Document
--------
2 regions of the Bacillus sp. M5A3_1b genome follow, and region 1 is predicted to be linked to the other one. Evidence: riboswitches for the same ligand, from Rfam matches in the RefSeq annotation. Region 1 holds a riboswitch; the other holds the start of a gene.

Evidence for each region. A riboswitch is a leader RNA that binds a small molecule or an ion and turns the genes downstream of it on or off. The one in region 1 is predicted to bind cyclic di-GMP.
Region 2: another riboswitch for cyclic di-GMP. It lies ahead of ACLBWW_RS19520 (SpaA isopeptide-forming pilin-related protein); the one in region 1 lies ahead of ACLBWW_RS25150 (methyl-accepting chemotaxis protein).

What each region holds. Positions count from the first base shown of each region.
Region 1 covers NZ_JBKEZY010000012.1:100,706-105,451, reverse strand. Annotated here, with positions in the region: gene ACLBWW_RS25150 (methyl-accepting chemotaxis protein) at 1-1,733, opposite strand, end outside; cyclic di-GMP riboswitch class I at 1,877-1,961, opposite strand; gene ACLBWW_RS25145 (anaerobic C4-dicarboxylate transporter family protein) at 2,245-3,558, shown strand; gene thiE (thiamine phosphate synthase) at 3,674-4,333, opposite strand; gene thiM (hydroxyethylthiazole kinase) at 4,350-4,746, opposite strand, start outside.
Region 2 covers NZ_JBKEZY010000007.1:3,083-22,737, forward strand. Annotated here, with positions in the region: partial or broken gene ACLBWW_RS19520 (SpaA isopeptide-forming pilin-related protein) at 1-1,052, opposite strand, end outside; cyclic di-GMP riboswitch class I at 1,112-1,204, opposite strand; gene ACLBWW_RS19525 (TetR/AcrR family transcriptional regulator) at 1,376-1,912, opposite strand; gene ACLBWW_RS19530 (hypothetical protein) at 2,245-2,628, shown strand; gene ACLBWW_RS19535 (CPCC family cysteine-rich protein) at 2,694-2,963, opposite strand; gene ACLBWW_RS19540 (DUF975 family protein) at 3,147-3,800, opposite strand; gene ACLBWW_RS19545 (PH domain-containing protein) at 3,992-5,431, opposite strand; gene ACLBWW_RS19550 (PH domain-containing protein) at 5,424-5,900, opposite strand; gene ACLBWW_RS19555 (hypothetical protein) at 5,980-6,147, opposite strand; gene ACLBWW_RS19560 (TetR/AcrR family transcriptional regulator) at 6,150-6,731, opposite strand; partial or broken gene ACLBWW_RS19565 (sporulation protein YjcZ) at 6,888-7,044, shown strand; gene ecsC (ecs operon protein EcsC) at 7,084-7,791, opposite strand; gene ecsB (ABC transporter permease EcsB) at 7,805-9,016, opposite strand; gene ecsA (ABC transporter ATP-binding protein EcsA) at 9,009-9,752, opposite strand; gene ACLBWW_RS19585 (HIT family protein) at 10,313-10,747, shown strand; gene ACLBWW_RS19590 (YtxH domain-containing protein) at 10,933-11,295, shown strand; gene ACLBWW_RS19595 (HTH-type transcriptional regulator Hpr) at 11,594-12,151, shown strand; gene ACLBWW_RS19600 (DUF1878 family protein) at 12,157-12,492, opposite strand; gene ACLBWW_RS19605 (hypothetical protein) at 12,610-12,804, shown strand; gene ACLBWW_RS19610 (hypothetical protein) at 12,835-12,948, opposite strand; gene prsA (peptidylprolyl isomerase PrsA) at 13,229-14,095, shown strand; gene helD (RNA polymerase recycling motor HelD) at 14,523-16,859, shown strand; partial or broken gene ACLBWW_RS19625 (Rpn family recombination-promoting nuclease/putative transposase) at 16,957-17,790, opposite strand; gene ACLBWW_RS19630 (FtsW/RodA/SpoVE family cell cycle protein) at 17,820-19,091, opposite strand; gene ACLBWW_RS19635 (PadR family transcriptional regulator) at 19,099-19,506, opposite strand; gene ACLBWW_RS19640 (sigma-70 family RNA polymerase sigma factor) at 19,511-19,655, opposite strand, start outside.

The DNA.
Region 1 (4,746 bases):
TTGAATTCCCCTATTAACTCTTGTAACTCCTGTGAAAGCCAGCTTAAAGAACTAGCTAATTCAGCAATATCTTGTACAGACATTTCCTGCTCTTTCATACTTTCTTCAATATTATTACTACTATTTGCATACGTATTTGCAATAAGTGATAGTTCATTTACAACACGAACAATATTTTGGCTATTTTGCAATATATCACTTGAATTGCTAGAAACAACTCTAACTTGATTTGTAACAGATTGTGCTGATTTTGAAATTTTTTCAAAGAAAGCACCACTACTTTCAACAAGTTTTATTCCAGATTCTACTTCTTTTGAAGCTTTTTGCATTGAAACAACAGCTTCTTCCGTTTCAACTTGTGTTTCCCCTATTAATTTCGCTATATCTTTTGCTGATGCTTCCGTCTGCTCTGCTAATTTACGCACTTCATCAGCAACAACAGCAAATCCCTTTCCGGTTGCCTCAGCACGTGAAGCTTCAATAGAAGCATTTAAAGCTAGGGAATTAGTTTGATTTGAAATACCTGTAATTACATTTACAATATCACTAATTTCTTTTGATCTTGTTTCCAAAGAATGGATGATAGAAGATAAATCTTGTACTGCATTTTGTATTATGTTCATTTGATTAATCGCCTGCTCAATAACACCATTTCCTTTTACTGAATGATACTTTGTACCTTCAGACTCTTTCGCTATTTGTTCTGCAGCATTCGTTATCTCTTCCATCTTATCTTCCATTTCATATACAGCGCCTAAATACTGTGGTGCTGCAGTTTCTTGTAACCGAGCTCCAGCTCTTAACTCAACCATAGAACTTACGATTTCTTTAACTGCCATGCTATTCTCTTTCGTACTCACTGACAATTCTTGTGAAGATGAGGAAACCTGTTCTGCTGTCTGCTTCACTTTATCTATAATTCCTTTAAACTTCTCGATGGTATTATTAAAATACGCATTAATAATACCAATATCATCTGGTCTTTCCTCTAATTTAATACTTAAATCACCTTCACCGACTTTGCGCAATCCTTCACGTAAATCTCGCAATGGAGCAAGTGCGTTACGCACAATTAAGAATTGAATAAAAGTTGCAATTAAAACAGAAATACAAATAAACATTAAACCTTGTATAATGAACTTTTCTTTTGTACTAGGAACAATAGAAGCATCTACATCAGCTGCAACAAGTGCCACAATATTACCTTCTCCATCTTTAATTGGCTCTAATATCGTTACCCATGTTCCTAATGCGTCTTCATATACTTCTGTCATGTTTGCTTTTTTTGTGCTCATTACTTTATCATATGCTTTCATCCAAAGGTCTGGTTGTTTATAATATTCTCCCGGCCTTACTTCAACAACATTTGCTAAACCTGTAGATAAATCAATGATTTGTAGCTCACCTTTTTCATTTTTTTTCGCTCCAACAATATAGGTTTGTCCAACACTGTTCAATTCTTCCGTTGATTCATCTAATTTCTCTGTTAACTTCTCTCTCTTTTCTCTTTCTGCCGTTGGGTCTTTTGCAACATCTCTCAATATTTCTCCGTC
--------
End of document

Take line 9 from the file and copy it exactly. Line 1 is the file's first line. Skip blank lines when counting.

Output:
TTGAATTCCCCTATTAACTCTTGTAACTCCTGTGAAAGCCAGCTTAAAGAACTAGCTAATTCAGCAATATCTTGTACAGACATTTCCTGCTCTTTCATACTTTCTTCAATATTATTACTACTATTTGCATACGTATTTGCAATAAGTGATAGTTCATTTACAACACGAACAATATTTTGGCTATTTTGCAATATATCACTTGAATTGCTAGAAACAACTCTAACTTGATTTGTAACAGATTGTGCTGATTTTGAAATTTTTTCAAAGAAAGCACCACTACTTTCAACAAGTTTTATTCCAGATTCTACTTCTTTTGAAGCTTTTTGCATTGAAACAACAGCTTCTTCCGTTTCAACTTGTGTTTCCCCTATTAATTTCGCTATATCTTTTGCTGATGCTTCCGTCTGCTCTGCTAATTTACGCACTTCATCAGCAACAACAGCAAATCCCTTTCCGGTTGCCTCAGCACGTGAAGCTTCAATAGAAGCATTTAAAGCTAGGGAATTAGTTTGATTTGAAATACCTGTAATTACATTTACAATATCACTAATTTCTTTTGATCTTGTTTCCAAAGAATGGATGATAGAAGATAAATCTTGTACTGCATTTTGTATTATGTTCATTTGATTAATCGCCTGCTCAATAACACCATTTCCTTTTACTGAATGATACTTTGTACCTTCAGACTCTTTCGCTATTTGTTCTGCAGCATTCGTTATCTCTTCCATCTTATCTTCCATTTCATATACAGCGCCTAAATACTGTGGTGCTGCAGTTTCTTGTAACCGAGCTCCAGCTCTTAACTCAACCATAGAACTTACGATTTCTTTAACTGCCATGCTATTCTCTTTCGTACTCACTGACAATTCTTGTGAAGATGAGGAAACCTGTTCTGCTGTCTGCTTCACTTTATCTATAATTCCTTTAAACTTCTCGATGGTATTATTAAAATACGCATTAATAATACCAATATCATCTGGTCTTTCCTCTAATTTAATACTTAAATCACCTTCACCGACTTTGCGCAATCCTTCACGTAAATCTCGCAATGGAGCAAGTGCGTTACGCACAATTAAGAATTGAATAAAAGTTGCAATTAAAACAGAAATACAAATAAACATTAAACCTTGTATAATGAACTTTTCTTTTGTACTAGGAACAATAGAAGCATCTACATCAGCTGCAACAAGTGCCACAATATTACCTTCTCCATCTTTAATTGGCTCTAATATCGTTACCCATGTTCCTAATGCGTCTTCATATACTTCTGTCATGTTTGCTTTTTTTGTGCTCATTACTTTATCATATGCTTTCATCCAAAGGTCTGGTTGTTTATAATATTCTCCCGGCCTTACTTCAACAACATTTGCTAAACCTGTAGATAAATCAATGATTTGTAGCTCACCTTTTTCATTTTTTTTCGCTCCAACAATATAGGTTTGTCCAACACTGTTCAATTCTTCCGTTGATTCATCTAATTTCTCTGTTAACTTCTCTCTCTTTTCTCTTTCTGCCGTTGGGTCTTTTGCAACATCTCTCAATATTTCTCCGTC